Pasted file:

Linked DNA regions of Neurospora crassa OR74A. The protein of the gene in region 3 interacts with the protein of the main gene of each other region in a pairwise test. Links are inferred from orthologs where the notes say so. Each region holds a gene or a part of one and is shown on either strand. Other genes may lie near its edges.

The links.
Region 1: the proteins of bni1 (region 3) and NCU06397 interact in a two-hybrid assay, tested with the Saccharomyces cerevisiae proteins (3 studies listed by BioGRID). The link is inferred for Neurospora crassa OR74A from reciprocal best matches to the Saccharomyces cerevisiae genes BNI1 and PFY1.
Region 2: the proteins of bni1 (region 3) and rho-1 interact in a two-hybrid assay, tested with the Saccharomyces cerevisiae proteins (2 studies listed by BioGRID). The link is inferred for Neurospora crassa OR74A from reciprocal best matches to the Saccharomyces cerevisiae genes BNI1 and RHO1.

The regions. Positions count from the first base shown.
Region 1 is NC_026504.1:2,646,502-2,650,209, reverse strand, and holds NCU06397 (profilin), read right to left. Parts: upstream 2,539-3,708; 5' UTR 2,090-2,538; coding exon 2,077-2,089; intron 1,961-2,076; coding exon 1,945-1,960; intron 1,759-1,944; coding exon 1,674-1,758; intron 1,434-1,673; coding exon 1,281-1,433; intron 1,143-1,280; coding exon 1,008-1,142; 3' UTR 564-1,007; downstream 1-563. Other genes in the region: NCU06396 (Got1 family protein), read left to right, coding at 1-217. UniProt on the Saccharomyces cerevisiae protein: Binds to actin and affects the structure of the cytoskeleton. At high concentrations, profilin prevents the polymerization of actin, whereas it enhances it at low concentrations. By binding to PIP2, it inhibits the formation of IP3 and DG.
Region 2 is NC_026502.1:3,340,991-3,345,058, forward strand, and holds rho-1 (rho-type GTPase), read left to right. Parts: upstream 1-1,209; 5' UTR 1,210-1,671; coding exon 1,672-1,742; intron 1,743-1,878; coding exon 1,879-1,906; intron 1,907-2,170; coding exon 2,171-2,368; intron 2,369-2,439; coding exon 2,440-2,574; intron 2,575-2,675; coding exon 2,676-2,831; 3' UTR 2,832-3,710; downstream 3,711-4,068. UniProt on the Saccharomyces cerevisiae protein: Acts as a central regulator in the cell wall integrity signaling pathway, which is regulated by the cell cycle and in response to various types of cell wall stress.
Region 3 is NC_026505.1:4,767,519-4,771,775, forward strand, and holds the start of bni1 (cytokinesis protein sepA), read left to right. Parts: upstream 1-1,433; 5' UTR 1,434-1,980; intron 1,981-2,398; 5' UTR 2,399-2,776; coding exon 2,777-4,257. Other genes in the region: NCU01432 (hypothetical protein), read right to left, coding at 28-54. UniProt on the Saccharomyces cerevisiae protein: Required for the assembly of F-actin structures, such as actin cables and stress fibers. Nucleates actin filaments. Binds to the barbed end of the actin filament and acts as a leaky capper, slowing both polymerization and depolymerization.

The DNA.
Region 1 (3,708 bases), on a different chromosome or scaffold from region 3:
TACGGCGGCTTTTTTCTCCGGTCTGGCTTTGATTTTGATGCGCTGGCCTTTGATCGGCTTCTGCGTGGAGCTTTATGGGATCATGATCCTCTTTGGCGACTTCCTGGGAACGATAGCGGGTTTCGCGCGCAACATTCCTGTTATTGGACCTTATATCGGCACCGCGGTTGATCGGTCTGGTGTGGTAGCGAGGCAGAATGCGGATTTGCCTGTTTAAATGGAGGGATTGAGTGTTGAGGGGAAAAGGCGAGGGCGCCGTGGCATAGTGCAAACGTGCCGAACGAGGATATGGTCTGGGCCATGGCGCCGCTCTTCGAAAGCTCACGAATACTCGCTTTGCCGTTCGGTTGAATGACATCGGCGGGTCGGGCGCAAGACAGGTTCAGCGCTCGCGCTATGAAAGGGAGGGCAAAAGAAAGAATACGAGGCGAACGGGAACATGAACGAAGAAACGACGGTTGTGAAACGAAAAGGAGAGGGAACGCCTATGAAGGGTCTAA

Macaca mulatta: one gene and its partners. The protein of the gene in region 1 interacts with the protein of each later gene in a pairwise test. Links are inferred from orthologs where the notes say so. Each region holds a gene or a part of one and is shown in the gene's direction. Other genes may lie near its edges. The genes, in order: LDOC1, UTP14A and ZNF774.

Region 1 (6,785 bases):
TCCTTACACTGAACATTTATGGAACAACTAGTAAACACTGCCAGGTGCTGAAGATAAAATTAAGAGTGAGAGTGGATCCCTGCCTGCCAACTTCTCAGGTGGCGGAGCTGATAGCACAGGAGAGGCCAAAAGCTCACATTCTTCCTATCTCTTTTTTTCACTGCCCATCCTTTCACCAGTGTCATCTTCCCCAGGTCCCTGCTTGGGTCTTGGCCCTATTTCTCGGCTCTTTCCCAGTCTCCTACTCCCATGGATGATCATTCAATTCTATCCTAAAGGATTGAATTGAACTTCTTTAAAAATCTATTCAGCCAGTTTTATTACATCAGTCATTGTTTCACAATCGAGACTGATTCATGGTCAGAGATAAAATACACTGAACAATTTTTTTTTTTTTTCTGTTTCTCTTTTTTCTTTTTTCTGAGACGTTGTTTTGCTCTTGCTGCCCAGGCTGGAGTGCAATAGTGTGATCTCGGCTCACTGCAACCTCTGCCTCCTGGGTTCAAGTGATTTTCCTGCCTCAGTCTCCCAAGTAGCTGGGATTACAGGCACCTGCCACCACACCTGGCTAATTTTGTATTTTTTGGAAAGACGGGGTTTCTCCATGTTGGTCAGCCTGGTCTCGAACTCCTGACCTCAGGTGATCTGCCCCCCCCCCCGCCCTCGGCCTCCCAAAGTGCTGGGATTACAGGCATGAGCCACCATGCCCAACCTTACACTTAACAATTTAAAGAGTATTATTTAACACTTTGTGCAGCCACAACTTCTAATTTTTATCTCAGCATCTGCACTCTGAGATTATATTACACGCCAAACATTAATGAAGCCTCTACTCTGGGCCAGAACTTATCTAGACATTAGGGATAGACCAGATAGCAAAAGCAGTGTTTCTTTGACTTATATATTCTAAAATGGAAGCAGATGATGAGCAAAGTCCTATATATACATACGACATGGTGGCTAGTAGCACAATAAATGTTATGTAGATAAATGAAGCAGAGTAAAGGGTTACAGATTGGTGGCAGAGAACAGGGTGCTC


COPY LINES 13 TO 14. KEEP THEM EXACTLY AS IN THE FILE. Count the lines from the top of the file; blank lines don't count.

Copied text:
Region 1 (6,785 bases):
TCCTTACACTGAACATTTATGGAACAACTAGTAAACACTGCCAGGTGCTGAAGATAAAATTAAGAGTGAGAGTGGATCCCTGCCTGCCAACTTCTCAGGTGGCGGAGCTGATAGCACAGGAGAGGCCAAAAGCTCACATTCTTCCTATCTCTTTTTTTCACTGCCCATCCTTTCACCAGTGTCATCTTCCCCAGGTCCCTGCTTGGGTCTTGGCCCTATTTCTCGGCTCTTTCCCAGTCTCCTACTCCCATGGATGATCATTCAATTCTATCCTAAAGGATTGAATTGAACTTCTTTAAAAATCTATTCAGCCAGTTTTATTACATCAGTCATTGTTTCACAATCGAGACTGATTCATGGTCAGAGATAAAATACACTGAACAATTTTTTTTTTTTTTCTGTTTCTCTTTTTTCTTTTTTCTGAGACGTTGTTTTGCTCTTGCTGCCCAGGCTGGAGTGCAATAGTGTGATCTCGGCTCACTGCAACCTCTGCCTCCTGGGTTCAAGTGATTTTCCTGCCTCAGTCTCCCAAGTAGCTGGGATTACAGGCACCTGCCACCACACCTGGCTAATTTTGTATTTTTTGGAAAGACGGGGTTTCTCCATGTTGGTCAGCCTGGTCTCGAACTCCTGACCTCAGGTGATCTGCCCCCCCCCCCGCCCTCGGCCTCCCAAAGTGCTGGGATTACAGGCATGAGCCACCATGCCCAACCTTACACTTAACAATTTAAAGAGTATTATTTAACACTTTGTGCAGCCACAACTTCTAATTTTTATCTCAGCATCTGCACTCTGAGATTATATTACACGCCAAACATTAATGAAGCCTCTACTCTGGGCCAGAACTTATCTAGACATTAGGGATAGACCAGATAGCAAAAGCAGTGTTTCTTTGACTTATATATTCTAAAATGGAAGCAGATGATGAGCAAAGTCCTATATATACATACGACATGGTGGCTAGTAGCACAATAAATGTTATGTAGATAAATGAAGCAGAGTAAAGGGTTACAGATTGGTGGCAGAGAACAGGGTGCTC